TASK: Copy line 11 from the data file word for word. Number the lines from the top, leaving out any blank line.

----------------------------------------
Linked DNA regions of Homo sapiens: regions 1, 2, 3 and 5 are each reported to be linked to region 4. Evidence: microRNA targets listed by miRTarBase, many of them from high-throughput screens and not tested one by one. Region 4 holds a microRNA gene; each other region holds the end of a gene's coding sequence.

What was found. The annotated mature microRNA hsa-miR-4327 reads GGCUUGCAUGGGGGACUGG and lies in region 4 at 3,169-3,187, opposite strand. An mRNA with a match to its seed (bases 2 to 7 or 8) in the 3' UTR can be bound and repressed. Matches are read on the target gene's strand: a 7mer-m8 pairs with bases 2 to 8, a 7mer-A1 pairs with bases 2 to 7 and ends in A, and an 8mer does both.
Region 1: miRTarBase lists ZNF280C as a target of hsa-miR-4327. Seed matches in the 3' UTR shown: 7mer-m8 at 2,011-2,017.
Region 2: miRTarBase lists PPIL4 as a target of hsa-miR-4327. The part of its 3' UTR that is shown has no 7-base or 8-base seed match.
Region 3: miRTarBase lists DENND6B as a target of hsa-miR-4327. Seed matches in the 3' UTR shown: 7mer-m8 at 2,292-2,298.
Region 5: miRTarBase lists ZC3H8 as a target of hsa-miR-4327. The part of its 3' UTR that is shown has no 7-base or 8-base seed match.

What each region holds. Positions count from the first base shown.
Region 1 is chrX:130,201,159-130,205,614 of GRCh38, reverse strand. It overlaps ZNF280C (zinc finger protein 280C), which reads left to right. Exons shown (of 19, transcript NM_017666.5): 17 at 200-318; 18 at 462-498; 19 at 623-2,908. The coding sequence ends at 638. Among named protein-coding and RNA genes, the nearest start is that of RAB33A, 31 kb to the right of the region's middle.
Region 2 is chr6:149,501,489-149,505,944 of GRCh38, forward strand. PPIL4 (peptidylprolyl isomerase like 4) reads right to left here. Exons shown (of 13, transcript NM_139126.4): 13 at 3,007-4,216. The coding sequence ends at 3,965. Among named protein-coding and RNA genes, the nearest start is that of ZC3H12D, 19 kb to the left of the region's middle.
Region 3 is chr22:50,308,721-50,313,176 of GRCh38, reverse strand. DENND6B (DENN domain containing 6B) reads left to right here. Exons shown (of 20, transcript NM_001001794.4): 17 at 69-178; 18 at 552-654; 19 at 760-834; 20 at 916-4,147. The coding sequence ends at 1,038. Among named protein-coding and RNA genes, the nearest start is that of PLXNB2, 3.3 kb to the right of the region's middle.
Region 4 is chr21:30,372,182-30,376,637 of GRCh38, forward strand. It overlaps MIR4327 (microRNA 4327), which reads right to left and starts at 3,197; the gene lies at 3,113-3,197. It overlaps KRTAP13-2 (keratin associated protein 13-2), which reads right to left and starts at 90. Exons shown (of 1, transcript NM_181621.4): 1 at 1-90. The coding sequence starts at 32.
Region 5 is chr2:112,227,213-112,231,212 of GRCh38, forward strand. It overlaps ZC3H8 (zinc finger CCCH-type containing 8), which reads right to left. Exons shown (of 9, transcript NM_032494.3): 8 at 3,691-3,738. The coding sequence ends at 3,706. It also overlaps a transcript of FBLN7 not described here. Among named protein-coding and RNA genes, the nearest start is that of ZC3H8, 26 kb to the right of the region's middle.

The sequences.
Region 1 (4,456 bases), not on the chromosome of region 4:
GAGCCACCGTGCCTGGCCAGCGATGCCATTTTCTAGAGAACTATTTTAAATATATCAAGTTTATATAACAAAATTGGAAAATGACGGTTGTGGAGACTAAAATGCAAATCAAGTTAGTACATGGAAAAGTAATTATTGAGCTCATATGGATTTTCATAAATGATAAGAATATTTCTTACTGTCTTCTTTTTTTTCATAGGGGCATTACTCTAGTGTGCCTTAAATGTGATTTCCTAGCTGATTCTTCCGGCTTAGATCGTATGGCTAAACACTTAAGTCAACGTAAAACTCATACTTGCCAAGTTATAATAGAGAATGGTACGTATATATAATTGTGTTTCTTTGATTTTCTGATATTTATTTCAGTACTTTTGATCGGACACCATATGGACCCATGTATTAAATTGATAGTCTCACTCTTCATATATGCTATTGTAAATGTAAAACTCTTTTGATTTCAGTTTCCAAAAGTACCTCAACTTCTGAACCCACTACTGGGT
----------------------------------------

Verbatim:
Region 4 is chr21:30,372,182-30,376,637 of GRCh38, forward strand. It overlaps MIR4327 (microRNA 4327), which reads right to left and starts at 3,197; the gene lies at 3,113-3,197. It overlaps KRTAP13-2 (keratin associated protein 13-2), which reads right to left and starts at 90. Exons shown (of 1, transcript NM_181621.4): 1 at 1-90. The coding sequence starts at 32.